On the weekend of Oct. 12, 2018, a year after her death, the Librarian’s Shark Tank: A SCOUG Conference in honor of Barbara Quint (aka bq) was held at the Asilomar Conference Grounds, near Monterey, Calif. SCOUG is the acronym for the Southern California Online Users Group or, as bq was fond of calling it, the Seven Continents Online Users Group. A prolific writer with a biting wit, bq not only visualized and brought into existence SCOUG but was also the founding editor of Searcher: The Magazine for Database Professionals. When Information Today, Inc. in 2013 combined Searcher with ONLINE: Exploring Technology & Resources for Information Professionals to form this magazine, Online Searcher, bq took on the role of senior editor. Many of her editorials contained gems of wisdom that ring true still today. In honor of bq, remembering her many contributions to the information industry and to librarianship, we reprint an editorial of hers from the May 2002 issue of Searcher. – Ed.
“’Tis better to light a candle than to curse the darkness,” so they say. How much wattage do you think all we information professionals could generate if we really tried? How much dark could we enlighten if we searchers got those honeybees humming and the wicks a-dipping in that melted beeswax?
Let’s try. But what heart of darkness should we concentrate our efforts upon? Personally, I suggest that we pick a target that others do not see, one that we know has high potential, but that the laity, even technically sophisticated laypersons, might not recognize as the underpinning of future important content flows.
A simple one springs to mind. Everyone go to your institutional Web sites. If your institution doesn’t have a Web site — well, then you probably are too busy to read the rest of this article. (Shame! Fie!) But if you don’t want to target your Web site, then target a site of a major vendor or publisher or some frequently used Favorite/Bookmark.
Ready? Okay. Look for the contact information. It might be a sub-entry under “About Us” or it might just be “Contact Us.” No fair if the “Contact Us” triggers an Outlook Express window popping up. Searchers have a right to contact institutions using the medium they choose — snailmail, telephone, fax, etc.; they shouldn’t have to obey the communication format dictations of the recipient.
In any case, people use contact information for more than just contacting concerns. They use it as part of a critical assessment process. How often do you seek contact information just to verify the country or state of the site’s owner? Or perhaps you hope to find out their affiliation with larger concerns? Then there are the sites that use a product or service or publication name as the domain name instead of the parent corporation. Fine, if users have full knowledge of the background of the product or service or publication, but not so fine if you still have questions about the vendor as a company or institution.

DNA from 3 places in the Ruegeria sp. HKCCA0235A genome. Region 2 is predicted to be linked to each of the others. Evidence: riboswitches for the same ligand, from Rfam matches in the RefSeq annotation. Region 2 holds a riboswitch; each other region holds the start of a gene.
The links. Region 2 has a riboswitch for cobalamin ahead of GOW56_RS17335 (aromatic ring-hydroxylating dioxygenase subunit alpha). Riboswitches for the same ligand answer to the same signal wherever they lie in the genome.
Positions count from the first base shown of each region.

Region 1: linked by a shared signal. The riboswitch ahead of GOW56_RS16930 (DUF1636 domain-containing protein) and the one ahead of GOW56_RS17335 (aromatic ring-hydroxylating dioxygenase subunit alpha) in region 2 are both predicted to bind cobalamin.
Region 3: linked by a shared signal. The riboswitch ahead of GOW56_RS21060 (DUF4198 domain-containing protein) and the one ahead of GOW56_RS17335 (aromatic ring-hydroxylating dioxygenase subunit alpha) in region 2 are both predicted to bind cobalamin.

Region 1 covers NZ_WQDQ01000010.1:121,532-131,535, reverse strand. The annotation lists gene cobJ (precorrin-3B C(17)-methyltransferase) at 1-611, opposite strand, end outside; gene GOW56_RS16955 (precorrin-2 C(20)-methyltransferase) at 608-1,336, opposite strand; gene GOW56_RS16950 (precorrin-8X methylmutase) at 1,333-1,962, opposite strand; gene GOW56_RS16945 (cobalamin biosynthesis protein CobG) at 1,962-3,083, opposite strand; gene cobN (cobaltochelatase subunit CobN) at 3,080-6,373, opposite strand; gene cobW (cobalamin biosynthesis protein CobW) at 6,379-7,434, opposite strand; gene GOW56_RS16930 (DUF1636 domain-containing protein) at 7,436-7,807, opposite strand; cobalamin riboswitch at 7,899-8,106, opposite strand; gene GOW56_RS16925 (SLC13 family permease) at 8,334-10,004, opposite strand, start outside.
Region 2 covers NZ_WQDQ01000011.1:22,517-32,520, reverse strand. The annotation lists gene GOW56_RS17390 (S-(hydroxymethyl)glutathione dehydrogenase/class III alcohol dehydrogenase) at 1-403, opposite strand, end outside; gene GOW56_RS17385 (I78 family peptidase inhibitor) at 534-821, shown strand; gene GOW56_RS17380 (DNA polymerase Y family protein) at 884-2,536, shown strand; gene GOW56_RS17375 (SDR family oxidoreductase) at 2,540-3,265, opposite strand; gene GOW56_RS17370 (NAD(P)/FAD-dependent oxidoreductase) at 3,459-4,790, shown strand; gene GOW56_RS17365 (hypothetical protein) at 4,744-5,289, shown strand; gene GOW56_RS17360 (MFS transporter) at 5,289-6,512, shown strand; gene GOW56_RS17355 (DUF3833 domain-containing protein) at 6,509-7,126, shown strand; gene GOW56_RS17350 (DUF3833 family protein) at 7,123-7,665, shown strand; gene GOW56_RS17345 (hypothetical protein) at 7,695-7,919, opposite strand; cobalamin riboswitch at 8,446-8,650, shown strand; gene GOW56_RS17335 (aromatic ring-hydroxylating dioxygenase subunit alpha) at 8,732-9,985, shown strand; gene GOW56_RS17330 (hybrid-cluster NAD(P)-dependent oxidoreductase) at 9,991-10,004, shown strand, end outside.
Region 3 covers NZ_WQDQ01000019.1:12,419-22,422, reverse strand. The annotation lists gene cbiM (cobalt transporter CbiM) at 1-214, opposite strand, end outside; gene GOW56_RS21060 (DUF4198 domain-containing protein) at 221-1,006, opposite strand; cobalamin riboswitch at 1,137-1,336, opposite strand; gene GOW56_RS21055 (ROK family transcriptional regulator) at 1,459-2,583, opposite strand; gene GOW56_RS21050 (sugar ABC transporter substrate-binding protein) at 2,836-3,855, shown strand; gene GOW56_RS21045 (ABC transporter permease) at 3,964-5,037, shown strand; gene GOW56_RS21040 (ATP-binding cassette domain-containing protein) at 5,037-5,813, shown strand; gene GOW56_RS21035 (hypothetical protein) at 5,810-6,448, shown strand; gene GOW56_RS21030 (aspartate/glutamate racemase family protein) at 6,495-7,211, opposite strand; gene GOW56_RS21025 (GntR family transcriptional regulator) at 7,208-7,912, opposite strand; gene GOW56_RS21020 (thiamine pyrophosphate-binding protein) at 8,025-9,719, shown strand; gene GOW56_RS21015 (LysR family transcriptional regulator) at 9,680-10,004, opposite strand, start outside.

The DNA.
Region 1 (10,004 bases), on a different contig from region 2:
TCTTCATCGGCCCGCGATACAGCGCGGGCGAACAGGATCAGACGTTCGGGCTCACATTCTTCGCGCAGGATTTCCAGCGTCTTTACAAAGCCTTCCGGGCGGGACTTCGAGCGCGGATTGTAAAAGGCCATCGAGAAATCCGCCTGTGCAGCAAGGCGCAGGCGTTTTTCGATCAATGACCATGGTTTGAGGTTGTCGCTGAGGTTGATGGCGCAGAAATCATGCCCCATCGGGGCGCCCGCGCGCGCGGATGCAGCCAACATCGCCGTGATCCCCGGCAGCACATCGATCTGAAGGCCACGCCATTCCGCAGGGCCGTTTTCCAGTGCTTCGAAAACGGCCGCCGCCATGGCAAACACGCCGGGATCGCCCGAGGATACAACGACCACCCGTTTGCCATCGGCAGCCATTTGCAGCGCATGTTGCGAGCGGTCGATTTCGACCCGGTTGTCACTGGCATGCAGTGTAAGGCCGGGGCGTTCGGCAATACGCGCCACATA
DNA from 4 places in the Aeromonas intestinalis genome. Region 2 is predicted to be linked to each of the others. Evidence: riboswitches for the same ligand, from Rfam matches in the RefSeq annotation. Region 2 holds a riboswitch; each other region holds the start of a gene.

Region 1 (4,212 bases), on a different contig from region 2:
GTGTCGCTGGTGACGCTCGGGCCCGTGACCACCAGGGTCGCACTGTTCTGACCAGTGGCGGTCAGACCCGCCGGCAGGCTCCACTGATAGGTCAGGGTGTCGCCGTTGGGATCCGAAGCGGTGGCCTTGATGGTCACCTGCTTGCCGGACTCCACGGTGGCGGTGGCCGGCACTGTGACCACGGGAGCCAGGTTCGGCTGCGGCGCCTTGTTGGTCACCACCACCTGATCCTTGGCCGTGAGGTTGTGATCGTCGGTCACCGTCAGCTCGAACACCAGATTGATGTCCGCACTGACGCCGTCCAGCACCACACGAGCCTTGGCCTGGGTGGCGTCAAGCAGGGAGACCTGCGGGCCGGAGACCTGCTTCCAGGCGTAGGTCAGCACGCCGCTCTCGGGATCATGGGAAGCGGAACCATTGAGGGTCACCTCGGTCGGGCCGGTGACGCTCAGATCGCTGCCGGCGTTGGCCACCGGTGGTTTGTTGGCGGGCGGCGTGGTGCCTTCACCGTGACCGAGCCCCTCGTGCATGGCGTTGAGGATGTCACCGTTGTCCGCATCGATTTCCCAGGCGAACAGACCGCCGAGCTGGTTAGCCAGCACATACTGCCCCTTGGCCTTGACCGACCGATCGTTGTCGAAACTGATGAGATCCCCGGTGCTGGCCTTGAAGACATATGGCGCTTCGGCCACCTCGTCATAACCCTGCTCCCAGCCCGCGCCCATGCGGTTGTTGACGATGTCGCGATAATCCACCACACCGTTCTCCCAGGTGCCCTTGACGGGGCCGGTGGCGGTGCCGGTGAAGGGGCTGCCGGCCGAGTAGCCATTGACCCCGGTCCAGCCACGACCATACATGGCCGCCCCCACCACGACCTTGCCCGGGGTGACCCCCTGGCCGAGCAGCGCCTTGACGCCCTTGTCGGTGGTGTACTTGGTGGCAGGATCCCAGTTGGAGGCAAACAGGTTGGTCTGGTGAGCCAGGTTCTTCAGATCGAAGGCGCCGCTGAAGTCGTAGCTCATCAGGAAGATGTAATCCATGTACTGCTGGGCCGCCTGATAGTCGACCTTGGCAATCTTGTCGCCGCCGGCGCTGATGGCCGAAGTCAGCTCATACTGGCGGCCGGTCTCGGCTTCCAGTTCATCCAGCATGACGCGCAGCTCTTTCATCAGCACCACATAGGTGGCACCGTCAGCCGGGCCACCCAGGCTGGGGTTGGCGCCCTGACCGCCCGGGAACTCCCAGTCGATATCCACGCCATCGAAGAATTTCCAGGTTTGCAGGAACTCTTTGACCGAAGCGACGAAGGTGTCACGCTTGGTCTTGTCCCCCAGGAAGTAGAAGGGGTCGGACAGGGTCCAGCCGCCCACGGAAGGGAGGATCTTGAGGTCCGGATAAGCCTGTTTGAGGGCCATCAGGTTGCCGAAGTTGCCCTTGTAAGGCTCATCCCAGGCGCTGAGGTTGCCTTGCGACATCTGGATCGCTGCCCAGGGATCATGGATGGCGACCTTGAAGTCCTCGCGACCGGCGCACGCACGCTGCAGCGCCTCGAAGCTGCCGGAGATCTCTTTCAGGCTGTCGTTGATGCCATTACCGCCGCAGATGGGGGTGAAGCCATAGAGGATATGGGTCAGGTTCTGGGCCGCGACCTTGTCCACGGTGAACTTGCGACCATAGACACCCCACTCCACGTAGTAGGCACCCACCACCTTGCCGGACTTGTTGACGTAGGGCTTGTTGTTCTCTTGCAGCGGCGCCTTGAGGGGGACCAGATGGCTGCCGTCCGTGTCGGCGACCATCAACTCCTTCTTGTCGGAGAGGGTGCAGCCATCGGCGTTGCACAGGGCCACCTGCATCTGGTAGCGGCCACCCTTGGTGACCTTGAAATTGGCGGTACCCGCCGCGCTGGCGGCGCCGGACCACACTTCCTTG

The absence of easily and universally accessible contact information on Web sites is more than an inconvenience to users. In e-commerce dealings, the absence can be a deal breaker. Users start to worry about why this vendor won’t supply the most basic information about itself. Suddenly, those ancient, atavistic fears start rising from the id, fears of the unreality of shopping in a world with no shops. Suspicions run rampant — “Hmmm. They want my address — shipping AND billing — not to mention my credit card number, but when I ask the simplest question — like ‘Who are you and where are you? ... Hmmm.”
Even in the relatively benign worlds of dot-edus and dot-govs, the lack of specific contact information can irritate searchers. Many monster Web sites with hundreds and thousands of pages have a Contact section, but only one for the entire institution. One assumes that people will want to get in touch with specific departments or subsidiaries or subagencies or on-campus institutes. A post office box number, city, state, and ZIP code for an entire institution just doesn’t cut it.
Oh, and don’t you just love the sites, particularly dot-govs, where you get down to the specific level, the specific office, the specific bureaucrat you need to reach, you click on their contact information and get a phone number with no area code or a mail code with no street address? (“Well, Postal Person, I think it’s in the nation’s capitol somewhere, but you’ll know it when you see it because the office door will have a big A384 on it...I think.”) I remember one site which gave me all the information I needed at the sub-sub-sub-page level except for the ZIP code. To get that one element I had to forage all the way back up to the parent agency.
So what’s all this got to do with information professionals? Well, we know that sites should contain that basic kind of information. We know the way that information should be tagged — nothing cute, just the most common language possible (“Contact”). We know where it should appear — on the top or side of every page, a quick click away. We also know that, if kept standardized and universally available, it would be an easy matter for some Net Newbie — or some “golden oldie” who wants to improve their products and processes — to skim through the open Web on a regular basis and give us a useful, complete set of institutional directories.
How about it? Others complain about the Web. We fix it. Others kick and cuss. We get out and push. We’re the Web version of the Navy’s Seabees, “The difficult we do immediately. The impossible takes a little longer.” Solutions ‘r ’ Us.
Right?! Damn straight! And besides, when it comes to building industrial strength Web sources, you go to the people who know best, the people who were online before online was online. Info pros! When it comes to the basics, the solid stuff, the Web is ours, and what we own, we keep in working order. It’s a dirty job, but someone’s got to do it.